A full session of Mexico’s Supreme Court of Justice of the Nation (SCJN) decided by a 9-2 vote on Aug. 10 that same-sex marriages performed in the Federal District (DF, Mexico City) are valid in all the country’s states, although each state remains free to regulate marriages performed in its own territory. The court had ruled on Aug. 5 that the DF’s law allowing same-sex marriage was constitutional, denying a challenge from federal attorney general Arturo Chávez Chávez.
During the Aug. 10 session the justices began deliberations on the federal government’s challenge to the provision in the DF legislation which allows same-sex couples to adopt. (La Jornada, Mexico, Aug. 11)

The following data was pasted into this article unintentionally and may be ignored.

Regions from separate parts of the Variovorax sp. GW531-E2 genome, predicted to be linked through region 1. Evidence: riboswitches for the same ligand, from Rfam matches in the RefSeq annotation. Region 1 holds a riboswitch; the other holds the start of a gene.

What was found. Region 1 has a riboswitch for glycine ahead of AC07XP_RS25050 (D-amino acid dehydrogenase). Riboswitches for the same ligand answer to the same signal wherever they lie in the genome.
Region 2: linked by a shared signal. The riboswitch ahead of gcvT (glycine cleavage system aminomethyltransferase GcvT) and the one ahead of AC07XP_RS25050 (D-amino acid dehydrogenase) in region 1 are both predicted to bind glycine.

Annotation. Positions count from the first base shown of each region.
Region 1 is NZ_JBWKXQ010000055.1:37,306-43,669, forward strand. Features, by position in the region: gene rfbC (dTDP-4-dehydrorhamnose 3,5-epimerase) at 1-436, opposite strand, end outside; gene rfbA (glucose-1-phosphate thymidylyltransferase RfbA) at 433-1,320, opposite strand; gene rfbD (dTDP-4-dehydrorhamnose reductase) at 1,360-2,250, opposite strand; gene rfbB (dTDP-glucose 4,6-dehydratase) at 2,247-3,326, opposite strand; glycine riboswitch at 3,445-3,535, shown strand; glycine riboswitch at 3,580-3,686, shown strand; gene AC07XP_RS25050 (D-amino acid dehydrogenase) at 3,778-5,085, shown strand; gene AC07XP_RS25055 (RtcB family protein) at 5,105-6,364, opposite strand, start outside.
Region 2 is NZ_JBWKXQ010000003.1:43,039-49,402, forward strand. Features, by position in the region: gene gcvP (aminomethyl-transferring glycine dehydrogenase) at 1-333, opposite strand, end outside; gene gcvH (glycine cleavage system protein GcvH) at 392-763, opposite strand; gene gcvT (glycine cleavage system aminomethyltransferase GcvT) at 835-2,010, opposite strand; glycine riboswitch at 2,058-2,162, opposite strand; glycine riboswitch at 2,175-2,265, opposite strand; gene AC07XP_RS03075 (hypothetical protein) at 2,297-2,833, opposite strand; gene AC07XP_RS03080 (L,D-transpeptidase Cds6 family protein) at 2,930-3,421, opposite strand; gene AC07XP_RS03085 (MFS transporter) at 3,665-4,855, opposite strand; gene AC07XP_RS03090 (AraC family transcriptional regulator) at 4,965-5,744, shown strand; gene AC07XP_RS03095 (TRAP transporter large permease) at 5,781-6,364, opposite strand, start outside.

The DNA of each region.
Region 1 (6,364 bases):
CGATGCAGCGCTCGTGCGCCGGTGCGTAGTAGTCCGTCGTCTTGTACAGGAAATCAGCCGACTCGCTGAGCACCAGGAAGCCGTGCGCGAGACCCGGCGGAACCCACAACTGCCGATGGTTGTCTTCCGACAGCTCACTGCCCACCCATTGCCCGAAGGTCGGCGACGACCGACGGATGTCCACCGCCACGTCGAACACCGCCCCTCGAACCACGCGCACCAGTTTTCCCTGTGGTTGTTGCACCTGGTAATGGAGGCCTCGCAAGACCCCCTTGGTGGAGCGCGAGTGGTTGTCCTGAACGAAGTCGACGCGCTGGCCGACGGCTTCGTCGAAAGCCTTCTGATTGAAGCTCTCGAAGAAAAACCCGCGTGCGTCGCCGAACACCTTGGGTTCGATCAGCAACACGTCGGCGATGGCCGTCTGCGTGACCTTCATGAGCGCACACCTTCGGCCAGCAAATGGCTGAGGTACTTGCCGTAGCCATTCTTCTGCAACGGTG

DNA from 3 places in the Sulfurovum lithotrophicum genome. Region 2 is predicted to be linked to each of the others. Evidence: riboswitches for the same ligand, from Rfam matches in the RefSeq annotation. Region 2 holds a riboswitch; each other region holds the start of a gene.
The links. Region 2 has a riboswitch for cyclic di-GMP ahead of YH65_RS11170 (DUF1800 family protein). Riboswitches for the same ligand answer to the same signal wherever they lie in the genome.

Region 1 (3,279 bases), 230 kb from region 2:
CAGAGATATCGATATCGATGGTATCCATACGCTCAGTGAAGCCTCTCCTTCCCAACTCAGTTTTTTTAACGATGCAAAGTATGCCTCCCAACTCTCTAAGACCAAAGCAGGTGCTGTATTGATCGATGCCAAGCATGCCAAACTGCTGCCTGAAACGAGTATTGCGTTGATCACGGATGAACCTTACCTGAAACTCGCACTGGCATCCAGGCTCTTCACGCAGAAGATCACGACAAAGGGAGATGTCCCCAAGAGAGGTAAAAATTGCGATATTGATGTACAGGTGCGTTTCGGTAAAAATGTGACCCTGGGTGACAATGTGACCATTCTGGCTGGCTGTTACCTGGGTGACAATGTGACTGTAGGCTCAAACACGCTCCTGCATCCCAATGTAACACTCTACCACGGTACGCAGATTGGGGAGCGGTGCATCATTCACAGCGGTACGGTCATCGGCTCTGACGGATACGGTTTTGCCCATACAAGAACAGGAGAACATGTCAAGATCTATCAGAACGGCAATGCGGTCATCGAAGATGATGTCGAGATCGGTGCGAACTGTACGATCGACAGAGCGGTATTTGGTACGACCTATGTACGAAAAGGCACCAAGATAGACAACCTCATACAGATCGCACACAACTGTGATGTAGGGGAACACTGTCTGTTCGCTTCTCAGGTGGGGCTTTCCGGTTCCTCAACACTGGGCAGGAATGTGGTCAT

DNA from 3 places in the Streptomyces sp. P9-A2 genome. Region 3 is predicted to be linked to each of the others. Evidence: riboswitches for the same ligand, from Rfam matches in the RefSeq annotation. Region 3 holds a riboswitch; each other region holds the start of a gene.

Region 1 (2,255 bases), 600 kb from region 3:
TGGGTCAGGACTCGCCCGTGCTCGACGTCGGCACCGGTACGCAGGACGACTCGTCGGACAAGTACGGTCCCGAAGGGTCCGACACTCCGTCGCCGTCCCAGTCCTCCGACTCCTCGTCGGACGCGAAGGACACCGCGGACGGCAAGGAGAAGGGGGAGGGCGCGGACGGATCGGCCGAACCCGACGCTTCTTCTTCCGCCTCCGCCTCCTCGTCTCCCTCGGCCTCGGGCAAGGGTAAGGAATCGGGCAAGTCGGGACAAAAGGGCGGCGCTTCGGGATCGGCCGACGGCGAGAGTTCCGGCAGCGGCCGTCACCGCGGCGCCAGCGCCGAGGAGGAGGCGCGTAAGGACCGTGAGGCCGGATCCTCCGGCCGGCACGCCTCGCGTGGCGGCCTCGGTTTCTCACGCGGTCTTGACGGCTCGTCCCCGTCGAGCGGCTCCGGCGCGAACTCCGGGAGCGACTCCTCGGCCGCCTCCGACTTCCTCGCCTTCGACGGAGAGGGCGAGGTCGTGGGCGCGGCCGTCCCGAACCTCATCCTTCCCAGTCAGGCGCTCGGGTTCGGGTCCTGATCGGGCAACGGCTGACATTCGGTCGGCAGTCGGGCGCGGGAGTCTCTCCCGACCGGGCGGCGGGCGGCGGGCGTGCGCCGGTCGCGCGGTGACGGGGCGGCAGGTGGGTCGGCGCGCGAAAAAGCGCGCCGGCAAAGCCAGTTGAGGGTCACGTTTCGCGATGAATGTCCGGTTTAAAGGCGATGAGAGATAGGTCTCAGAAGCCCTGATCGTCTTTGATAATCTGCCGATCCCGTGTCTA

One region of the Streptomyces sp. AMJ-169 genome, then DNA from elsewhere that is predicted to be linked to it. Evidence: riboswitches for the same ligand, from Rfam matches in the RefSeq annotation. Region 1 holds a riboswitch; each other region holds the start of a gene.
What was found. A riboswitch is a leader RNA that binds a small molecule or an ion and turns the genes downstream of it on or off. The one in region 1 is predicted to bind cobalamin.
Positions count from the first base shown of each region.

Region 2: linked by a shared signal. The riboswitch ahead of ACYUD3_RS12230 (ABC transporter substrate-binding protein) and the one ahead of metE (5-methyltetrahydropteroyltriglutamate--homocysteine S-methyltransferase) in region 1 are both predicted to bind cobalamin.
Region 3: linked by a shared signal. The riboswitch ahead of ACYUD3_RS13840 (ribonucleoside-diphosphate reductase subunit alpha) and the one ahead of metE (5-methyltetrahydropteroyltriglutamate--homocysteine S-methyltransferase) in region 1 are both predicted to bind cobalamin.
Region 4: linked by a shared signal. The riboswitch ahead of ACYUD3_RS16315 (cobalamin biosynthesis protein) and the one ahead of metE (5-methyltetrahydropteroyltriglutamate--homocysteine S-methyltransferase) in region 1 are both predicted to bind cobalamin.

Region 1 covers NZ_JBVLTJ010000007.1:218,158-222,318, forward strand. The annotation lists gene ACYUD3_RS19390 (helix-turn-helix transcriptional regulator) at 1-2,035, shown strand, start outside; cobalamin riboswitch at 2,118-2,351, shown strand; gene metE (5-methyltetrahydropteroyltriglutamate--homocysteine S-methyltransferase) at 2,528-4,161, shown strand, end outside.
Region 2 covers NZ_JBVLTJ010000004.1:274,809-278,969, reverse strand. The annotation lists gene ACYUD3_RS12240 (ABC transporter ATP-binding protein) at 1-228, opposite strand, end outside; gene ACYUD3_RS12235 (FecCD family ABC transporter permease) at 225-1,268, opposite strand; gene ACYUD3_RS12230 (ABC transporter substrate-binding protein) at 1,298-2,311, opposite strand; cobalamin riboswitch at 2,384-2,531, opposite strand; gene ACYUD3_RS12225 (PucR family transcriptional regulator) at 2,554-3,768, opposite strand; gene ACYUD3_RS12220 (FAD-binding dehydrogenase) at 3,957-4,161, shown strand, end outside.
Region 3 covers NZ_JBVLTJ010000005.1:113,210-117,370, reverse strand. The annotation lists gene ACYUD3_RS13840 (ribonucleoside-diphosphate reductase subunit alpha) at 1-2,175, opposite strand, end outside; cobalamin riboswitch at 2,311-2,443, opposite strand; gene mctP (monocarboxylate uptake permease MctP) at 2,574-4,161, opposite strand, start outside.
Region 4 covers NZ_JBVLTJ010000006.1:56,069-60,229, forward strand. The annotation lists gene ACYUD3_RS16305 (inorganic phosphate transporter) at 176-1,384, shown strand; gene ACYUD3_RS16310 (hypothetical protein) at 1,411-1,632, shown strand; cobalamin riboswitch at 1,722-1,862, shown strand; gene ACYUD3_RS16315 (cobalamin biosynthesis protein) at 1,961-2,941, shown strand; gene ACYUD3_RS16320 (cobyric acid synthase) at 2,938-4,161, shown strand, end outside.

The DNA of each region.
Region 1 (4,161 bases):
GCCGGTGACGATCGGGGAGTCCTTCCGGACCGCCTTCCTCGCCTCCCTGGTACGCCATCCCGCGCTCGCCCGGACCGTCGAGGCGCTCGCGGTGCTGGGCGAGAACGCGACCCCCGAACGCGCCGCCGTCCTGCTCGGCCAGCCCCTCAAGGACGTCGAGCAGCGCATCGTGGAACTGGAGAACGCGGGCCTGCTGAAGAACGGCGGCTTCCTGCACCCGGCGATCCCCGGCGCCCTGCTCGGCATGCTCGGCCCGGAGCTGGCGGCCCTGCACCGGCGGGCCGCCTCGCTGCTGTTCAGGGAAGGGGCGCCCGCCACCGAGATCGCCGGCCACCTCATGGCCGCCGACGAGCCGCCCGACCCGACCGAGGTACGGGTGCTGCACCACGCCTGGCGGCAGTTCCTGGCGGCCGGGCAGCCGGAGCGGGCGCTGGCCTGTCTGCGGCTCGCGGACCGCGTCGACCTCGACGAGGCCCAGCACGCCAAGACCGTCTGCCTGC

Update: By another 9-2 vote, on Aug. 16 the SJCN upheld the DF’s legalization of adoption by same-sex couples, ruling that there were no legal arguments to prevent homosexuals from adopting children and that to deny them the right to adopt would be “to constitutionalize discrimination.” One justice, Arturo Zaldívar Lelo de Larrea, cited studies by the National Autonomous University of Mexico (UNAM) indicating that children are happier with same-sex parents. (Milenio, Mexico, Aug. 16)
From Weekly News Update on the Americas, Aug. 15.
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DF, Mexico City